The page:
In this episode, we’re talking to Dr. Pen Holland and Dr. Sarah Wyse about Pieter, the Seed Eater. This project is really cross-over, there’s lot’s of biology, math and computer science involved.
Here’s some background info about the two interviewees in this episode – Dr Pen Holland and Dr. Sarah Wyse:
Dr Pen Holland is a lecturer in ecology, and a RPi certified educator at the University of York. She is also is a quantitative ecologist whose interests range from using simple models to understand complex ecological problems, to developing novel ways to teach, disseminate research, and engage people in the biosciences.
Dr Sarah Wyse is a postdoctoral research fellow at the Bio-Protection Research Centre, based at Lincoln University, NZ. Sarah is a plant ecologist whose current research focus is on quantifying seed dispersal potential to model the invasion risk of introduced conifer species in New Zealand.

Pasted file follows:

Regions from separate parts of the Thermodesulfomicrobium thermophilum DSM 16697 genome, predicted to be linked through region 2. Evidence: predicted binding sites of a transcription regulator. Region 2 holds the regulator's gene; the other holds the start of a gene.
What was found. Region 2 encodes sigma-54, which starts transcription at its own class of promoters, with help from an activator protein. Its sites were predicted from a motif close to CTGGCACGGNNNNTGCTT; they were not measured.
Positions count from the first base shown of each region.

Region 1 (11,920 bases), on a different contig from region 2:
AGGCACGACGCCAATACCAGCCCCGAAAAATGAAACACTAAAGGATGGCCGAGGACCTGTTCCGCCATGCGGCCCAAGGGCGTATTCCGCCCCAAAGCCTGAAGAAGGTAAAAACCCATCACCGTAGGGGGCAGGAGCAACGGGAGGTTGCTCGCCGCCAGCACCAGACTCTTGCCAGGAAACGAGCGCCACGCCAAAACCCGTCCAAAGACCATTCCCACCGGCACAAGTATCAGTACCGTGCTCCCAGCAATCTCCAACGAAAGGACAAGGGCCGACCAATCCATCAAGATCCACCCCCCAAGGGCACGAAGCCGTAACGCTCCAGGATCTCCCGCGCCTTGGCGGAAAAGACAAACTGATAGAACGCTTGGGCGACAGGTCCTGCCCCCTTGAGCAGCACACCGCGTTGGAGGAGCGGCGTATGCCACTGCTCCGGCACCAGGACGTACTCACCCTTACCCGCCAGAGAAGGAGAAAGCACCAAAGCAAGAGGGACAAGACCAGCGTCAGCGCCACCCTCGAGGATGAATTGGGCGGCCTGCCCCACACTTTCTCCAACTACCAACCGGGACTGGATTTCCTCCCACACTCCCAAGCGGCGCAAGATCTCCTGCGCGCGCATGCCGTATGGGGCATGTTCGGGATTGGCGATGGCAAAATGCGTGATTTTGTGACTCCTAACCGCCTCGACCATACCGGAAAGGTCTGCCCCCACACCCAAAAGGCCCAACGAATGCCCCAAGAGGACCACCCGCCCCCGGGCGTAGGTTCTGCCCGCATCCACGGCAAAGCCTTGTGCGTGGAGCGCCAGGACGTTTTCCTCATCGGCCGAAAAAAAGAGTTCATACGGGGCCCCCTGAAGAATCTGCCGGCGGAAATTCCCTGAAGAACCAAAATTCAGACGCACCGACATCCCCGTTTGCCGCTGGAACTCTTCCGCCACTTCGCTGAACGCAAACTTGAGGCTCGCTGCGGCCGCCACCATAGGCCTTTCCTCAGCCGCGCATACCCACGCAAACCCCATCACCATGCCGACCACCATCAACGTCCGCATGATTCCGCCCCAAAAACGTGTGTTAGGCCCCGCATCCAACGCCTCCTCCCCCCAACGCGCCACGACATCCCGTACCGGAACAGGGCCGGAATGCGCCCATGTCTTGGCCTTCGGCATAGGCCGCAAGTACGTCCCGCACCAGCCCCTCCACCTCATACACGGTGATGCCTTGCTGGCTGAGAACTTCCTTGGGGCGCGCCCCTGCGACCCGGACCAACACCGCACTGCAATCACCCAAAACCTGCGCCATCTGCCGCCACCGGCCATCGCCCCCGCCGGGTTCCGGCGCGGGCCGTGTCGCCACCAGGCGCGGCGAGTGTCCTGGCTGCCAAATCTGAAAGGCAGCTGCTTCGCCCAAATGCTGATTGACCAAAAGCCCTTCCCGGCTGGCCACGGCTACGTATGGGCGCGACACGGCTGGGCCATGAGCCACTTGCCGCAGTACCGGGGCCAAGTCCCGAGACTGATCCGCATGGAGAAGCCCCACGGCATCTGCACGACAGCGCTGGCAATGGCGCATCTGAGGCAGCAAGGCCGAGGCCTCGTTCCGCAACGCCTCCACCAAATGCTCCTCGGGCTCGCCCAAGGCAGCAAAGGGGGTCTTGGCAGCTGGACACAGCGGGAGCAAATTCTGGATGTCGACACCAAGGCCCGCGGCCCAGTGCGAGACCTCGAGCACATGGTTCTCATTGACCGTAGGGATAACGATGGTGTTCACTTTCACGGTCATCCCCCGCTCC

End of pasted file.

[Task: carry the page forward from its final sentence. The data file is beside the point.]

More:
The Seed Eater project, or “Pieter, the Seed Eater” is a project which combines many different sciences and skills, such as ecology, mathematics and digital making. I coined it a “crossover project” for me internally, as so many different sciences intersect.
The Seed Eater project arose from research into how fast winged seeds (these are called samaras) fall, in order to predict how far they might travel across a landscape, and hence understand how quickly populations of invasive trees might spread.
To measure all the data that is required for this, Pieter the Seed Eater was built. It’s a 2-3m high device, custom-made, that captures and processes images of a falling seeds, and calculates the seed’s terminal velocity. It’s built with a Raspberry PI and all code is written in the Python programming language – if you want to build your own Seed Eater, you can apply for a seed eater kit or build your own!
But even if you don’t have the time to replicate this project, you can still use the teaching materials created to explore biology and math or use the online tools, maybe even with out own data that you collected with your students or kids, to see on an interactive map how the seeds disperse.
Photos: (c) Pen Holland and Sarah Wyse – used with permission